Who feels being a good conversationalist is key?

tjlmbklr

New Member
So here's the thing, I feel I am good at meeting new people but I can suffer from mental block sometimes if the right moment never comes up and I will find myself sitting in silence the whole drive other then a friendly greeting when they get in and a friendly goodbye when they get out. But there are times where I feel it was beyond great conversation and I wish we had more time to talk. I can honestly say all my tips I received were on rides where we had good conversation and I can't recall ever (not saying I pay attention to every fair) getting a tip when the ride was silence the whole way.

With that said, how do you strike up a universal conversation? Sometimes I read the room and get a vibe they may not want to talk. I guess it all depends on the time of day, where they are going to or heading from and what mood they are in. Plus some people are just introverts and really prefer not to talk. No harm in that and I don't want to force it or make them uncomfortable.

Thoughts?
 

Big Lou

Well-Known Member
You have passengers that want to gab away the entire ride. Then you have those who are obviously out of that moment and just want to be left alone with their thoughts. Those you leave alone.
The rides that gave me pause were the families on a moderately long ride who would not interact with each other and stay silent the entire ride. I always thought that was just plain weird.
I enjoyed families that talked to each other and joked all the way to their destination.

Lots of people just want to talk about things.....just things, and I liked that too.
 

wallae

Well-Known Member
So here's the thing, I feel I am good at meeting new people but I can suffer from mental block sometimes if the right moment never comes up and I will find myself sitting in silence the whole drive other then a friendly greeting when they get in and a friendly goodbye when they get out. But there are times where I feel it was beyond great conversation and I wish we had more time to talk. I can honestly say all my tips I received were on rides where we had good conversation and I can't recall ever (not saying I pay attention to every fair) getting a tip when the ride was silence the whole way.

With that said, how do you strike up a universal conversation? Sometimes I read the room and get a vibe they may not want to talk. I guess it all depends on the time of day, where they are going to or heading from and what mood they are in. Plus some people are just introverts and really prefer not to talk. No harm in that and I don't want to force it or make them uncomfortable.

Thoughts
Make them at ease
Funny story
Self depreciating humor
 

Soldiering

Well-Known Member
It doesn't hurt too be extroverted as an RS driver. I've given over 15k rides. I average over 1k a week and I would say I attribute at least 15% of what I make directly coralates how I conversate with my pax. Extroverts are better off as OPs than introverts IMHO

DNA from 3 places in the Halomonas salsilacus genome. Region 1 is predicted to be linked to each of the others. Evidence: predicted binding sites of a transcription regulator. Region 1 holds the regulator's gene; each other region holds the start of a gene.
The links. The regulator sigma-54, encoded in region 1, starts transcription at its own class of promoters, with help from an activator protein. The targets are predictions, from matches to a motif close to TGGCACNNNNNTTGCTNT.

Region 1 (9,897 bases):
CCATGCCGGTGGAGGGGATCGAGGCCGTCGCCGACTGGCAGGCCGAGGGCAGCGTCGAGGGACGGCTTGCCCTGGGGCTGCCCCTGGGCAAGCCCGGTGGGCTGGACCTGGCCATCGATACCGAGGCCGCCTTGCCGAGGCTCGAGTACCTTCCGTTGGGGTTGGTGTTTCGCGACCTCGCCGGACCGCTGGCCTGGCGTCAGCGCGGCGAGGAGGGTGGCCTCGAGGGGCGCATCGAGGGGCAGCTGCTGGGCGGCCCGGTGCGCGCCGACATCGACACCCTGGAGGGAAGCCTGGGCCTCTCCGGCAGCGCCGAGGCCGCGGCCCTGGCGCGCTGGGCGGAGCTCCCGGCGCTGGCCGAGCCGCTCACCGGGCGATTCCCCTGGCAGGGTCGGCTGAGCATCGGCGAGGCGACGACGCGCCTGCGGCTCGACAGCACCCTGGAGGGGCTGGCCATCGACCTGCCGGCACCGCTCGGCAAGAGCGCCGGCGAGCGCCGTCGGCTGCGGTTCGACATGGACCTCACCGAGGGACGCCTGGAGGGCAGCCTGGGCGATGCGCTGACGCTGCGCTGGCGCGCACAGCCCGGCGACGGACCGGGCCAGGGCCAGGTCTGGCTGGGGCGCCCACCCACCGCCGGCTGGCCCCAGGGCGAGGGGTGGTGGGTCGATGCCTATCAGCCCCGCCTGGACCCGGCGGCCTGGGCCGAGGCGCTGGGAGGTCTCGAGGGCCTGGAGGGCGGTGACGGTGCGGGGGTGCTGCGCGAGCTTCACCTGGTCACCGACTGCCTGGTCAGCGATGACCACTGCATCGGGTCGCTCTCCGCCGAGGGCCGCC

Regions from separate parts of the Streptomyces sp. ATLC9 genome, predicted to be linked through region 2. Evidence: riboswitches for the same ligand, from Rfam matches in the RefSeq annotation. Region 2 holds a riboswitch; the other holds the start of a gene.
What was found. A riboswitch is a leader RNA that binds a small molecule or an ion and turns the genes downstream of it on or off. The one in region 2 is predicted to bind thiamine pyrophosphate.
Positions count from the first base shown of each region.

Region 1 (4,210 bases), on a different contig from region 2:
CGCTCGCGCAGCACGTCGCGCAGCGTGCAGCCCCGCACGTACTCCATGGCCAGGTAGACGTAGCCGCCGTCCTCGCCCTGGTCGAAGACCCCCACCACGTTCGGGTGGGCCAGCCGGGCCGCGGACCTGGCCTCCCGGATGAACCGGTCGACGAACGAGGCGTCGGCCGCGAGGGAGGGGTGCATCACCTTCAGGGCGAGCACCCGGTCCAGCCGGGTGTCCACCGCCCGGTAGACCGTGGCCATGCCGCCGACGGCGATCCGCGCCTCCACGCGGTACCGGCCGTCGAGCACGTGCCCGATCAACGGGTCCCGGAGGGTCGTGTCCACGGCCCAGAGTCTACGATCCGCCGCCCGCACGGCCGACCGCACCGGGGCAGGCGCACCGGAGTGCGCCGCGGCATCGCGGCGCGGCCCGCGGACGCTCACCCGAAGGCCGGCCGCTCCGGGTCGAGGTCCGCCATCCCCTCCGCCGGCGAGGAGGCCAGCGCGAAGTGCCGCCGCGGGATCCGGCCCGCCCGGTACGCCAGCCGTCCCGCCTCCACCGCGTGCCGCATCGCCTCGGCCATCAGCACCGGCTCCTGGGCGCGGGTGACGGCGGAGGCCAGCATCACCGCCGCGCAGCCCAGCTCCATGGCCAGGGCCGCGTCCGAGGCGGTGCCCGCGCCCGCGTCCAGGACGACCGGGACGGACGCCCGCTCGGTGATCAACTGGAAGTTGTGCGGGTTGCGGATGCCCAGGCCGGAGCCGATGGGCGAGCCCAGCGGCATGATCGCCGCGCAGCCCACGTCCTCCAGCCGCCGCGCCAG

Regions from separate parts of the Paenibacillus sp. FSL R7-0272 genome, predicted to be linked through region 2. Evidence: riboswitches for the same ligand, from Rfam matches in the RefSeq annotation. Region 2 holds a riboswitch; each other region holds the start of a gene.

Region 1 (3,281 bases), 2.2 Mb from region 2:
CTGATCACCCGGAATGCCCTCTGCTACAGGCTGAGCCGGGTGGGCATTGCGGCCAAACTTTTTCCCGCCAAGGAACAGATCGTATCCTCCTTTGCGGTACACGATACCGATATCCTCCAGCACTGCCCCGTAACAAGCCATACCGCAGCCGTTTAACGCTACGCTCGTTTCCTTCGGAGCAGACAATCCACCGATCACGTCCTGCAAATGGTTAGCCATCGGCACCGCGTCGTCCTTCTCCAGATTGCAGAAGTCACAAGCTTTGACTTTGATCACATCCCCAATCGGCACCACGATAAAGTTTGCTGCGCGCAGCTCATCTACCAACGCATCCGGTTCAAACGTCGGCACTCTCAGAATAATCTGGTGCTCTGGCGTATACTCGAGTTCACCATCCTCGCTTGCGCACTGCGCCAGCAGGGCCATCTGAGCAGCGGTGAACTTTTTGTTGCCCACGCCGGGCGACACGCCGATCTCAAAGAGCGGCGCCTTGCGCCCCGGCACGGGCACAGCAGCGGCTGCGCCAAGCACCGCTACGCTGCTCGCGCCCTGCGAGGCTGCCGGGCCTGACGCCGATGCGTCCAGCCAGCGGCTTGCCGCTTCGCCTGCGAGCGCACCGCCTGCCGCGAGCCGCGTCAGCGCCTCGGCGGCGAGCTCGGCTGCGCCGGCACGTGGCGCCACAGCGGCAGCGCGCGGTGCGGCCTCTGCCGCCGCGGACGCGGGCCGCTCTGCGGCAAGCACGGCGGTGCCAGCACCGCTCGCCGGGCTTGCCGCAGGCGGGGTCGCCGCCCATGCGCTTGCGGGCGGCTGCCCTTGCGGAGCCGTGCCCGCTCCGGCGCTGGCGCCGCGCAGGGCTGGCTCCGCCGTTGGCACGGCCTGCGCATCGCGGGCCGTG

SOLA-RAH

Well-Known Member
I can tell within the first five seconds whether there's going to be conversation or not. You cannot force it.
Yep, this is the zen of uber driving. If pax says nothing, I say nothing and we’ll have a perfectly fine silent ride. No “how’s it going?” or “how’s your day?”. Hi Pax, good afternoon, confirm address, go, drop, “enjoy the rest of your day”. 90% of my rides are like this. I think I give off an “at-work” vibe instead of a chummy one when greeting pax as they get in. And if pax talks, I’ll talk back.

Being a good conversationalist is being knowledgeable a bit about everything, and knowing A LOT of helpful things about the city you drive in. It’s also gently explaining a “quicker” or “better” (but longer) route, asking them where they want to be dropped off on a street with a lot of doors instead of trying to glance at house number or GPS, or making observations and comments about odd things you see happening on city streets often. When you match their mood without even having to ask, you set a good tone and let pax know it’ll be a smooth ride. And this is much easier and relaxed driving as opposed to being “entertaining” all the time.
 

Mcwharthog

Member
I never try to start a conversation. A lot of riders find that annoying or creepy. That being said, about half of my rides have had good conversation started by the rider.

I listen to sports talk radio and that sometimes gets the rider talking. Young woman tend to be talkers, which is cool, especially if they are hot.

You are definitely more likely to get a tip if there is conversation but you can’t force it.
 

Seamus

Well-Known Member
Best way is to make the ride all about YOU. Start by telling them all your problems and keep forcing it even if they don’t want to talk. An added bonus would be if you can make yourself cry on demand! Those tears of sadness and depression can lead to some serious tips!

So it goes smoothly OP, keep a list of your top three biggest problems so you’re ready to go the moment you pull away from the curb. Try this out and let us know how it went. Should be tips galore!
 

tmart

Well-Known Member
Someone who wants to talk , and I'm a good listener , these have been most of my 10 to $20 tips on Airport runs
 

UbaBrah

Well-Known Member
I just say "hi, how are you?" then maybe like a minute into the ride "so how's your night going?". It's low key but lets me know if they want to chat or not. About 8 out of 10 times they talk more following that.

It's not just about pax, my comfort level is important too having strangers in my car, and if it's stone cold silent I feel a bit awkward.

I am from England though so they generally do fawn over my accent and ask where I'm from which is pretty nice, but does mean I've told the same story as to my background about 1000 times. But that's always better than zero rapport and silence.

I'm a pretty good conversationalist too and easy to get along with which does help. Being drunk for most of my twenties has come in handy as far as connecting with tipsy pax.